Deborah Gordon of Stanford University conducted an experiment to see how ants find food. She put a layer of dried sugar water in an arena. Different Argentine ant colonies searched for the food, then came back empty-handed. She traced the trails the ants made, and found that few ants in a big space moved in somewhat straight lines; when the ants became crowded, the ants made more curved paths. “The overall patrolling pattern resembles an elastic net whose lines stretch and straighten when ants are few, but contract into convoluted curls when they are plentiful, (“Networking Ants”).
William Creighton conducted an experiment to see how ants forage for food. He found they do it in files. “Although the ants in the file are close together they evidently follow a scent path . . . I repeatedly observed that in the case of Iridomyrmex humilis, the file can be thrown into great confusion by simply drawing a finger across the path. A ‘traffic jam’ immediately develops at either side of the patch of foreign scent, and this persists until a few bold spirits have ventured across the finger mark and reestablished the proper scent trail,” (The Ants of North America).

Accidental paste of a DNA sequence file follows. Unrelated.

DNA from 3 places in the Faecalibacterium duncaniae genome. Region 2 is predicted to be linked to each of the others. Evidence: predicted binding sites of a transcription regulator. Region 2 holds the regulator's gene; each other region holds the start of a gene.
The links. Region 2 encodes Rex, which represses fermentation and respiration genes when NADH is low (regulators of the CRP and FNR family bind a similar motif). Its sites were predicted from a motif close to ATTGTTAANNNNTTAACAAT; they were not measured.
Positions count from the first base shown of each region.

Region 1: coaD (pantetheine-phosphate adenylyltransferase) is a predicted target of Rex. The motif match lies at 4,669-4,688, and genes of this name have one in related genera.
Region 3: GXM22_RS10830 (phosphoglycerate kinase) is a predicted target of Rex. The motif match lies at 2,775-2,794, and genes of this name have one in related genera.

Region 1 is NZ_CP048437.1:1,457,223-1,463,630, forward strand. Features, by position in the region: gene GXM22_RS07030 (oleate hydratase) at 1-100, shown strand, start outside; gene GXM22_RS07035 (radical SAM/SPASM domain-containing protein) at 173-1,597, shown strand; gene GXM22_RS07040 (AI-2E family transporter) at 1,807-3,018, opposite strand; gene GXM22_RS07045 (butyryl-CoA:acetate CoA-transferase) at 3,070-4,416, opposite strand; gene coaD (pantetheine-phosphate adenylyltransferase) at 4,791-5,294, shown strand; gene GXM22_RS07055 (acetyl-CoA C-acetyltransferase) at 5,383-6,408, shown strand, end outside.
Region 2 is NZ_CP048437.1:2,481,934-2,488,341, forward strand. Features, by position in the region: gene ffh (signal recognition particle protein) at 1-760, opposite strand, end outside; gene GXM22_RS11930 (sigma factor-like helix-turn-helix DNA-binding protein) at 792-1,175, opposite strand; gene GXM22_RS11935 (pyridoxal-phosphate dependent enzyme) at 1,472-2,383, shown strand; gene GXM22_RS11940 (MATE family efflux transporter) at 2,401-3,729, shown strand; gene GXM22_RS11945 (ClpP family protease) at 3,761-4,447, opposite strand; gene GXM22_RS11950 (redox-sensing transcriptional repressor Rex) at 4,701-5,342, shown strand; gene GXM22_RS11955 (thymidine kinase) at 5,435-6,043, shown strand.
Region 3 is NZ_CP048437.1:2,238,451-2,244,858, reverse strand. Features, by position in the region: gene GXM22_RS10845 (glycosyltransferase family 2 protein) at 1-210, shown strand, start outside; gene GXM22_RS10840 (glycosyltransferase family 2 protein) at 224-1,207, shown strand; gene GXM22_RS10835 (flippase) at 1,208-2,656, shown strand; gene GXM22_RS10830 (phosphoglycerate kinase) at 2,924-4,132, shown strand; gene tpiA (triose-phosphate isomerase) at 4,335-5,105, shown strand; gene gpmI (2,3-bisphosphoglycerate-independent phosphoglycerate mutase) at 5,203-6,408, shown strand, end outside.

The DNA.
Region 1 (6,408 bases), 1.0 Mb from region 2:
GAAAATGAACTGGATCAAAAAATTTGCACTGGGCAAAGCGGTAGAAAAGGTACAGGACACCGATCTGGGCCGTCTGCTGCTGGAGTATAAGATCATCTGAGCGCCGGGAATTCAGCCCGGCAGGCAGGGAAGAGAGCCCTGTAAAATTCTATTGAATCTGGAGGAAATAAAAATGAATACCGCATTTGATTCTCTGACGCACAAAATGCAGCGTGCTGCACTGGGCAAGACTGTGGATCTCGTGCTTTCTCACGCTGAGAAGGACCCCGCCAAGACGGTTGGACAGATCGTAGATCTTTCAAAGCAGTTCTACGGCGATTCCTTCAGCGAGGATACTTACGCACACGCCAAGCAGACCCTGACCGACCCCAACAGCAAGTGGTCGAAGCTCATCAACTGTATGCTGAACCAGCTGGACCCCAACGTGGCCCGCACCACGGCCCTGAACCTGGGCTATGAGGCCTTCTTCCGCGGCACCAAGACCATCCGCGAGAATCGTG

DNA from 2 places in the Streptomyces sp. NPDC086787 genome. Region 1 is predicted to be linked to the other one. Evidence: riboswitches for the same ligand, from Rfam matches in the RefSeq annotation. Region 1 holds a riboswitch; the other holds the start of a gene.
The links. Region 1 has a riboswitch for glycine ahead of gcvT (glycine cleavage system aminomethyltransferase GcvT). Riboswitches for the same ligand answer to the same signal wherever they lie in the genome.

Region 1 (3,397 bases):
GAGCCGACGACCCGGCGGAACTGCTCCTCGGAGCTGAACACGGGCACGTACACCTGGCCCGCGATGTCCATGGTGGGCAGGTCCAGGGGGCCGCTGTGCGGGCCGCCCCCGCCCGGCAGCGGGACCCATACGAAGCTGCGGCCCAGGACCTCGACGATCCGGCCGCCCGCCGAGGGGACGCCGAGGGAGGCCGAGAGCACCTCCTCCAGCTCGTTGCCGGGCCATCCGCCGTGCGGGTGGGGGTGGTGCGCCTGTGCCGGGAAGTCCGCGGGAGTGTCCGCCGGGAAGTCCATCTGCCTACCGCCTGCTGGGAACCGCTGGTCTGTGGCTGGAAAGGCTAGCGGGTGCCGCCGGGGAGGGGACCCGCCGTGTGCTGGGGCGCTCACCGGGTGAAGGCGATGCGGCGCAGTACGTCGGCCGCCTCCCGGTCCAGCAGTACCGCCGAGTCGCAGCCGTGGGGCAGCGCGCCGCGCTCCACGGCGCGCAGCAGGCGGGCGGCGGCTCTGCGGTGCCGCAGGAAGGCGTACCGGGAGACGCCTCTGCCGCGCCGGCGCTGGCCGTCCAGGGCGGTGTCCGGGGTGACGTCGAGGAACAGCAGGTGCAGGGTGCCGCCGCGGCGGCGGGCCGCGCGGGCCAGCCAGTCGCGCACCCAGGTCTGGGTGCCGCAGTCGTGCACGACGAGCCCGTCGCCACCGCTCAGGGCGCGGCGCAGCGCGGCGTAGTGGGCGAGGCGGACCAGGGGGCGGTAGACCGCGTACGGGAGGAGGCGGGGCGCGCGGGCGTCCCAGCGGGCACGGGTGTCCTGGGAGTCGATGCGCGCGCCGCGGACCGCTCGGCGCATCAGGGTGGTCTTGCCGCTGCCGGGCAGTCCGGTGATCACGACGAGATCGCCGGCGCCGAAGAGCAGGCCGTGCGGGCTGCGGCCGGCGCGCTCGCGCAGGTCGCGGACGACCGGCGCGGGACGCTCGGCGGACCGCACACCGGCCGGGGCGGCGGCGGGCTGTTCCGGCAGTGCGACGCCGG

A traffic jam example could be seen in the movie A Bug’s Life. In the beginning of the movie, a trail of ants is interrupted when a leaf falls in front of one of the insects. The ant complains of losing the path. This is an accurate depiction of observed ant behavior.
The smallest Argentine ant workers become nurses. They care for the eggs, larvae, pupae, and young ants. Other workers have jobs such as slave-making, where the ants sneak into other ant colonies and steal eggs. Workers also herd and milk aphids. All workers generally live about four years. Colonies may consist of hundreds to thousands of members. If one ant does not do its job, the other ants will suffer from that ant’s lack of responsibility. New colonies form from older ones. This is called budding.